Bamboo is incredibly versatile and is used for a wide variety of purposes throughout East and Southeast Asia. Their stems provide timber for homes and rafts, their leaves serve as fodder for livestock, and their pulped fibers are made into high-quality paper. They also produce bamboo vinegar (pyroligneous acid), which is used for hundreds of treatments, including medicine, pesticides and cosmetics. The plant’s shoots are eaten raw and cooked in various Asian cuisines, and the bamboo plant is known for its antibacterial properties. Bamboo is also fast-growing, so the plant is a renewable resource for many applications.

Aside from being a great choice for eco-conscious consumers, bamboo is also naturally quick to dry due to its natural sweat-wicking and breathability properties. Bamboo fabric is extremely lightweight and breathable and can help keep athletes comfortable during workouts.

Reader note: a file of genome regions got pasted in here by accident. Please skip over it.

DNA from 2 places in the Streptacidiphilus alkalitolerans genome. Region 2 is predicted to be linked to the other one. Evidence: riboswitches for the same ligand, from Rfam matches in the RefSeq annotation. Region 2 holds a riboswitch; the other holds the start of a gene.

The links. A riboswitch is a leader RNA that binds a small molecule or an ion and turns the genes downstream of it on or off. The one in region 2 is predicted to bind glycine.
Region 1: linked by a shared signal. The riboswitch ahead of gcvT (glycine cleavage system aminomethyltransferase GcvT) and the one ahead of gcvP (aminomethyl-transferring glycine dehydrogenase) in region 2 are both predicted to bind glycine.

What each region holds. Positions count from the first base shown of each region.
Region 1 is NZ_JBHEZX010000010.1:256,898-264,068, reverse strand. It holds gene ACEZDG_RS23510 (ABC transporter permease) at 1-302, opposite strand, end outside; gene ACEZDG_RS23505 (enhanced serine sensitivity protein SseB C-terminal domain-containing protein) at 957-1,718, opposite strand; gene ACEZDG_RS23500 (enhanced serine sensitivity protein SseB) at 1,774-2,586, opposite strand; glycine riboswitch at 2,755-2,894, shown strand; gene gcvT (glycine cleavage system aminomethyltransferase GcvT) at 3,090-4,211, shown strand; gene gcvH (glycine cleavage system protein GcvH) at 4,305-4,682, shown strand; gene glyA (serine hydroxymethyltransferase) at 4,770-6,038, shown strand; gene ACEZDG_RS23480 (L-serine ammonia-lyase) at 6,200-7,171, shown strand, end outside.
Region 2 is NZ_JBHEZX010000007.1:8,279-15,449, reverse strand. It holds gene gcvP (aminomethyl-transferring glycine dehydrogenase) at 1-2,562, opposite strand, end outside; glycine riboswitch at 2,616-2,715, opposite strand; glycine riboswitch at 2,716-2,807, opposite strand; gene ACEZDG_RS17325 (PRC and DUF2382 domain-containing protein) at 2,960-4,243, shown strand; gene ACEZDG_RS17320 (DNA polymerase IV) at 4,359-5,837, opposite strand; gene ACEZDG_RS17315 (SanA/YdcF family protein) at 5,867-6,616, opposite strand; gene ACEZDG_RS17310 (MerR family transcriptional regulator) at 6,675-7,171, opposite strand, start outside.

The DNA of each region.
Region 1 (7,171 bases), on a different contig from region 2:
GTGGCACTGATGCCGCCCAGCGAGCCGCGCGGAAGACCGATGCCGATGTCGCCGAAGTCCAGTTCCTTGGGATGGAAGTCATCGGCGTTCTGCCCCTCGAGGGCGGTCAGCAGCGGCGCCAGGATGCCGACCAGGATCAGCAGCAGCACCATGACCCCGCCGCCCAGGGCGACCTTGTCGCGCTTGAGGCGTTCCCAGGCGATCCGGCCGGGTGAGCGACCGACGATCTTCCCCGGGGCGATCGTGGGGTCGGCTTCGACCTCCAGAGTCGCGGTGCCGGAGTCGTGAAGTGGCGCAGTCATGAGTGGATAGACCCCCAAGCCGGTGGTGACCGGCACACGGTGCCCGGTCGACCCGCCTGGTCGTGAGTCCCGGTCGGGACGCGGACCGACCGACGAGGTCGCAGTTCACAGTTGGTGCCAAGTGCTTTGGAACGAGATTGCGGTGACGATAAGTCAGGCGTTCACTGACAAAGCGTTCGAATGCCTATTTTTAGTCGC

The quick-drying fabric many athletes wear is usually a blend of polyester and bamboo, making the garments quick-drying and soft. To ensure the fastest dry time, looking for a bamboo mix with a tight weave is important. Loosely woven fabrics tend to hold onto moisture, so they will take longer to dry than tightly woven bamboo mixes. Opting for a bamboo fabric mercerized using natural enzymes is the most sustainable option, as it produces fewer harsh chemicals.